Injection moulded radiata pine fibre reinforced polymer composites : properties and applications : a thesis presented in partial fulfilment of the requirements for the degree of Master of Technology in Product Development at Massey University

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Massey University
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New Product Development (NPD) is important for an organization's growth, profitability and competitiveness. The product being developed depends on an organization's unique context and could either be market-driven or technology-driven. Technology-driven product development begins with a new proprietary technology, and the firm then identifies products where the technology can be applied. Models like Technology Stage-GateTM have been suggested for developing new technology-driven products. But this process has the drawback of isolating the technology development process from the product development process. The present project began with the observation that New Zealand had an enormous amount of Pine wood fibre resource at her disposal, and there was growing research and use of wood fibre reinforced polymer composites worldwide for applications like automotive interior components, decking, furniture, and so on. Development of commercial products with this material was limited to thermoforming, extrusion, and compression moulding process. Although there was limited research initiated into injection moulding of pine wood fibre reinforced polymer composites, there was no documentation of the effect of varying the melt temperature on the mechanical properties of the material. There was also no documentation, either of commercial injection moulded products that have been manufactured with this material, or of the process that could be employed to develop commercial products with the new material. This led to the broad research aim of identifying a commercial product idea that could be manufactured by injection moulding the composite material that was developed using wood fibre and medium density polyethylene powder (rotational moulding grade) and to document the process adopted to achieve this. Some of the objectives were to document the properties of the composite material that was developed without either pelletising, or modifying the properties of the wood fibre by chemical means. The effect of change in fibre content, melt temperature and fibre length were studied. The fibre content ranged from 10% to 40% (in steps of 10%), and the experiments were conducted at four melt temperatures (155° to 215°C, in steps of 20°C), and for two fibre lengths (up to 4mm, and between 4mm and 8mm). The results of the experiments were statistically analysed using the 'Analysis of Variance' method, for their significance. A new development model, "Technology Driven - Fuzzy Front End" (TD-FFE), was used to manage the "fuzzy" stage of developing the new material, identifying new product ideas, and analysing the product concepts. The model is discussed in detail. Brainstorming technique was adopted to identify new product ideas for the material. The effect of the increase in fibre content on the tensile properties of the composite material was found to be more significant, compared to the effect of melt temperature. The interaction between fibre content and melt temperature on the tensile properties of the composite material was also found to be significant. The results of testing the composite material indicated that addition of wood fibre to the polymer increased the viscosity of the polymer melt. The density of the composite was found to increase with increase in fibre content (up to 40%). The tensile properties of the material increased steadily with increase in fibre content up to 30%, after which it decreased. The maximum ultimate tensile strength was found to be about 20MPa (when moulded at 175°C). The brainstorming technique was not found to be very suitable for the current project as the number of new product ideas identified were very limited since there were constraints on the material and manufacturing method to be used. Nevertheless, the method identified a building foundation insulation and boxing product. The performance of the product was simulated using COSMOS software and from the results of the static stress analysis, it was concluded that the composite material had the required tensile strength to withstand the pressure exerted by wet concrete. A broad analysis to determine the financial viability of the product was also conducted. It was found that it was cheaper to manufacture the new product than assemble the formwork boxing in the traditional method. It offered additional benefits like improving the insulation of the house, and the feel (or appearance) of the foundation, and also could reduce the construction time of the foundation. It is hence recommended that the product concept be investigated in greater detail by conducting consumer and market research to determine its commercial feasibility, and take it through to production and into the market.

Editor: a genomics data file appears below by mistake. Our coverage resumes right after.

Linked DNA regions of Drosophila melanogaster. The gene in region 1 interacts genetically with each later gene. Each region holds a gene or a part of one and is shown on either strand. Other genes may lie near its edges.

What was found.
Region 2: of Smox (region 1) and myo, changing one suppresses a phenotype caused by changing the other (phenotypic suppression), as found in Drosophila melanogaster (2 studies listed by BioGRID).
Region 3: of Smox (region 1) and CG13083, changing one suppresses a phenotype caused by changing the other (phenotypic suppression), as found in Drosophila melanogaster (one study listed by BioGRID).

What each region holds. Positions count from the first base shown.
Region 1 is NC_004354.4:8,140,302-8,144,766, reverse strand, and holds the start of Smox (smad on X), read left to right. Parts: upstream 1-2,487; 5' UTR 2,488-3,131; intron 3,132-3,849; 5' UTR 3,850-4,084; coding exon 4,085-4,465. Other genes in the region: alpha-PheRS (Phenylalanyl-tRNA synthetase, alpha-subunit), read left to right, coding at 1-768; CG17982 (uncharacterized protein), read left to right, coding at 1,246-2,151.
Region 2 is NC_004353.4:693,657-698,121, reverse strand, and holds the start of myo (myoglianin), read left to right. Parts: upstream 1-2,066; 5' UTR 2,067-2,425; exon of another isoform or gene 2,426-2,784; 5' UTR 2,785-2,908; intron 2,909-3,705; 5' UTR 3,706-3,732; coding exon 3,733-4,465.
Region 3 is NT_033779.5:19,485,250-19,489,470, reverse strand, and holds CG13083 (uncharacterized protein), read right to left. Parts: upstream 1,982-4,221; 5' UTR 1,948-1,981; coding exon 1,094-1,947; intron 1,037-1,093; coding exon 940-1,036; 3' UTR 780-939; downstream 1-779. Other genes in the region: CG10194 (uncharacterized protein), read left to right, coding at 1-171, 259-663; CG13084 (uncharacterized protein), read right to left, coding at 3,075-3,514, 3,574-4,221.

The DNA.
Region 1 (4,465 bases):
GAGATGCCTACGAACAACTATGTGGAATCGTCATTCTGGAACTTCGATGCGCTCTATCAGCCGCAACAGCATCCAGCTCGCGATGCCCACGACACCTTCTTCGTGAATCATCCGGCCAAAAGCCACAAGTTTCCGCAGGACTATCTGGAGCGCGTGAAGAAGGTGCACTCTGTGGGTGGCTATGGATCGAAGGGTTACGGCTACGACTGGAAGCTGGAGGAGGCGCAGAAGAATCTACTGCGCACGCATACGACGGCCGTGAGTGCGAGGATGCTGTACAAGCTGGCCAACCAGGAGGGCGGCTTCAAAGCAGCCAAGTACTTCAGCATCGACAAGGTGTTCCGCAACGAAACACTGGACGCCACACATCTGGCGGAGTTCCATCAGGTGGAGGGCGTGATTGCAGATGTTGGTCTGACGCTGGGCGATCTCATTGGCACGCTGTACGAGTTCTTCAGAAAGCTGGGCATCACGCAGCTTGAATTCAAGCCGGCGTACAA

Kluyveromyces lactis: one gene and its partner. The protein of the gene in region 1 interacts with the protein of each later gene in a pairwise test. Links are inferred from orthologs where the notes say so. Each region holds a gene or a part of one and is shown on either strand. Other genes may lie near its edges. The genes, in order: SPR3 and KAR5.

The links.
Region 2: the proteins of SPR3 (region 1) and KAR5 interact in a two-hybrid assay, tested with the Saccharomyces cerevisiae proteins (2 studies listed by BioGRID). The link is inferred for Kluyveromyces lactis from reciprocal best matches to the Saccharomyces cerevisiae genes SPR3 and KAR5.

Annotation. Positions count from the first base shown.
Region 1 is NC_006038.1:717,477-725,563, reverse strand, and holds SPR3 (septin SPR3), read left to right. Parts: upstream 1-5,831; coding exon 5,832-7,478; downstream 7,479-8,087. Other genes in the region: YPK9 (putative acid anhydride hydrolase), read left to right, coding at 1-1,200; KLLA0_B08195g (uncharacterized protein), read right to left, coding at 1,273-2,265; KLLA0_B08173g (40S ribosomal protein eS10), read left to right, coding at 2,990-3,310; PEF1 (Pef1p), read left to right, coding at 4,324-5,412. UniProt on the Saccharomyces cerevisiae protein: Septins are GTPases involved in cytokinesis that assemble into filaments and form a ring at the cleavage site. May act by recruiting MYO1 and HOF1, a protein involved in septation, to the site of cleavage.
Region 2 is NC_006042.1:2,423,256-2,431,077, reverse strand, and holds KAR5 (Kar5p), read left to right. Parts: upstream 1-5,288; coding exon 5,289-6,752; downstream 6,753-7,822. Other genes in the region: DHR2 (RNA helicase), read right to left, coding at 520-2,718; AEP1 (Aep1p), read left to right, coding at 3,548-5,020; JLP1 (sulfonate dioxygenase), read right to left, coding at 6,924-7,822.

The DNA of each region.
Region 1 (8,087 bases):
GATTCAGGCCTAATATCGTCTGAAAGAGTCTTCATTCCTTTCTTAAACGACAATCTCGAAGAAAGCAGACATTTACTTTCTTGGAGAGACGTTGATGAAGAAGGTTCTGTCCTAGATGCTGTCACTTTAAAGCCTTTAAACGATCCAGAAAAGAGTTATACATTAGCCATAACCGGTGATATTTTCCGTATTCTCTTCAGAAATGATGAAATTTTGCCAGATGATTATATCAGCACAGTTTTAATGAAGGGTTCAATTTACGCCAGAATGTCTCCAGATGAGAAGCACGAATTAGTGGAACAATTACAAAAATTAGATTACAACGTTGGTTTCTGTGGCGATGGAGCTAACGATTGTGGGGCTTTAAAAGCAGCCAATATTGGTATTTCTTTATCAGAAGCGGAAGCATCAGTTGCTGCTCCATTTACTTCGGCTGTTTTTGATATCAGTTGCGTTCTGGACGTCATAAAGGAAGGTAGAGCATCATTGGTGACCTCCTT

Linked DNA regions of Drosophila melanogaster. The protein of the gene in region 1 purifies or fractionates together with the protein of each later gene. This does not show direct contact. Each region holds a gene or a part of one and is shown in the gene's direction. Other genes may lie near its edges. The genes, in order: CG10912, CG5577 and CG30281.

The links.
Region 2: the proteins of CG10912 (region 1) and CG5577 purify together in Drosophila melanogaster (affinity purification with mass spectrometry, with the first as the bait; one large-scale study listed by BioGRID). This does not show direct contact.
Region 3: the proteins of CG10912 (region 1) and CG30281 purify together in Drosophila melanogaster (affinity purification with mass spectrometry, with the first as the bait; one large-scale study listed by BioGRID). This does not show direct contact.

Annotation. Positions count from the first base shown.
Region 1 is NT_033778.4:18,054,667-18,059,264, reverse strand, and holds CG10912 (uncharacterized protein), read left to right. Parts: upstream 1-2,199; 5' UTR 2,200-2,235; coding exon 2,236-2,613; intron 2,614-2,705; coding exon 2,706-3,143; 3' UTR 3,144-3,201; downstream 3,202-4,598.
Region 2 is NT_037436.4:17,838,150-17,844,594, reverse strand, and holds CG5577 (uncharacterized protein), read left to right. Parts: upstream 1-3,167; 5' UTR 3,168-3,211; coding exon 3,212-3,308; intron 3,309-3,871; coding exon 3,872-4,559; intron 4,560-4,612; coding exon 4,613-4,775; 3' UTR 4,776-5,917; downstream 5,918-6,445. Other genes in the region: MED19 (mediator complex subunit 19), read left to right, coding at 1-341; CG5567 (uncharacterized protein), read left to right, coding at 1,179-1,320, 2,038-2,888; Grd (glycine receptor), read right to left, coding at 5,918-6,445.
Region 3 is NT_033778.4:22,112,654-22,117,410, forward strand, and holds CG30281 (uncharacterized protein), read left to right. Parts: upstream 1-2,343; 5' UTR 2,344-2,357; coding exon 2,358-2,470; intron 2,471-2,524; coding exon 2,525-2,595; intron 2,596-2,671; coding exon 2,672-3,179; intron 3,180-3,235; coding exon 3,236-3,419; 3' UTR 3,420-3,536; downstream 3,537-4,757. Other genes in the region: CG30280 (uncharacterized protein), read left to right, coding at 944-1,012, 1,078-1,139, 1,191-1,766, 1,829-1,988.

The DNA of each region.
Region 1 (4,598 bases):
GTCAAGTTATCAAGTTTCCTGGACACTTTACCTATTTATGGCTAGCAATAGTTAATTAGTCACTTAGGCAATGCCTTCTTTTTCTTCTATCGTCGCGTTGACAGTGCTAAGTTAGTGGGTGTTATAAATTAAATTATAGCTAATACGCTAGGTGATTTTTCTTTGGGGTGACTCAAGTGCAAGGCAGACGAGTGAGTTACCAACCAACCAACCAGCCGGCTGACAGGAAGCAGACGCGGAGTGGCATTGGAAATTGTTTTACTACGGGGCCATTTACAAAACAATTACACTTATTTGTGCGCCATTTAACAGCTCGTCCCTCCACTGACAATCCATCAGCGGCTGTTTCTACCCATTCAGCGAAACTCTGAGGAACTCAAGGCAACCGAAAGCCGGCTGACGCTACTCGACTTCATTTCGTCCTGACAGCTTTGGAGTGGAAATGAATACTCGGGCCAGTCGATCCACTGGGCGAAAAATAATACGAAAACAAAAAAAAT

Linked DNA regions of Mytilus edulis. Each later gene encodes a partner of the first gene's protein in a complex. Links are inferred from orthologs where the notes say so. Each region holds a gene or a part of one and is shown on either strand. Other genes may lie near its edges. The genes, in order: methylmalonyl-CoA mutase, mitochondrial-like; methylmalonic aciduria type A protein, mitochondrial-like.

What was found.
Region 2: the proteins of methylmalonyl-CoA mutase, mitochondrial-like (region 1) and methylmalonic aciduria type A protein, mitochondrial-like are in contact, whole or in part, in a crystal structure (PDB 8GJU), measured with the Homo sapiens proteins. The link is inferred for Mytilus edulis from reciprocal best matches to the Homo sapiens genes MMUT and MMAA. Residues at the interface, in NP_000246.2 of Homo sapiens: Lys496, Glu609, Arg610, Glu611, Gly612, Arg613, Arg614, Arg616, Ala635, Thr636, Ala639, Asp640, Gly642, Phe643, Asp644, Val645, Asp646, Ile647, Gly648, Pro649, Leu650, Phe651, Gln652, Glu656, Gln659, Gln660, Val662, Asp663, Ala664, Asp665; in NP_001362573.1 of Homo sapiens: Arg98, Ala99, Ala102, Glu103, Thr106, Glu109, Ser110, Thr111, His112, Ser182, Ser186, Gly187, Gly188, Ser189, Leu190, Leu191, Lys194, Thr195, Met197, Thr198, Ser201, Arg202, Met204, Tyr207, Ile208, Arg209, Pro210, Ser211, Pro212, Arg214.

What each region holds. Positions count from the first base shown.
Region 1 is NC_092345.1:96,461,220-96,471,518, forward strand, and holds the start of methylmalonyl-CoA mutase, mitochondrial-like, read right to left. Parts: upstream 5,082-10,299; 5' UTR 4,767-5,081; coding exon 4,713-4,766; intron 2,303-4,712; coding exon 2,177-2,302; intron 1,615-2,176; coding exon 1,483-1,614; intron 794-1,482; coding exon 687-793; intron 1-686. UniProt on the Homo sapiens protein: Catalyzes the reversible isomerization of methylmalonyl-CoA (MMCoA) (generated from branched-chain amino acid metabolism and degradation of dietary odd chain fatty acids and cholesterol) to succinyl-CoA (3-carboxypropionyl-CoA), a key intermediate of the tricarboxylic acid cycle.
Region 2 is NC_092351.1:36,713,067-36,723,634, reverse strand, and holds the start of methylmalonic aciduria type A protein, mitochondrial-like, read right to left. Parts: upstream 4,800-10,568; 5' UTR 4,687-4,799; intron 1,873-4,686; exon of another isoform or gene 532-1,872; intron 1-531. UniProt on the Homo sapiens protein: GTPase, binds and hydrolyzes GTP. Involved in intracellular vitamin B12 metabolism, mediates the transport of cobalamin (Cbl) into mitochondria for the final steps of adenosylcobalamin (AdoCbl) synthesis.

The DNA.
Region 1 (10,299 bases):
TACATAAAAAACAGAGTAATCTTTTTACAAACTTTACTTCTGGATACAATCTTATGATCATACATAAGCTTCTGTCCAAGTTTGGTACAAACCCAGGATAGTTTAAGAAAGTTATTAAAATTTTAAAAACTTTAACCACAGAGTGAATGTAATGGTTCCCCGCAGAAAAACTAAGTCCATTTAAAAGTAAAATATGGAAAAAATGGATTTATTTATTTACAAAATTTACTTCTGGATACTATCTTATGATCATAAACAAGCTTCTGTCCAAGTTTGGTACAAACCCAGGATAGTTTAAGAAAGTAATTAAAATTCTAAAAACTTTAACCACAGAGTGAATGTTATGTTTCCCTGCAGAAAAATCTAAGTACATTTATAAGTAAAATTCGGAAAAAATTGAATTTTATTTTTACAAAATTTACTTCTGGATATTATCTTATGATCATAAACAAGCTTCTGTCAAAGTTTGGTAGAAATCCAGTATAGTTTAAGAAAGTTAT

Mechanical properties, Fiber reinforced plastics, Injection molding plastics, Polymeric composites, Fibrous composites, Concrete construction -- Formwork, New products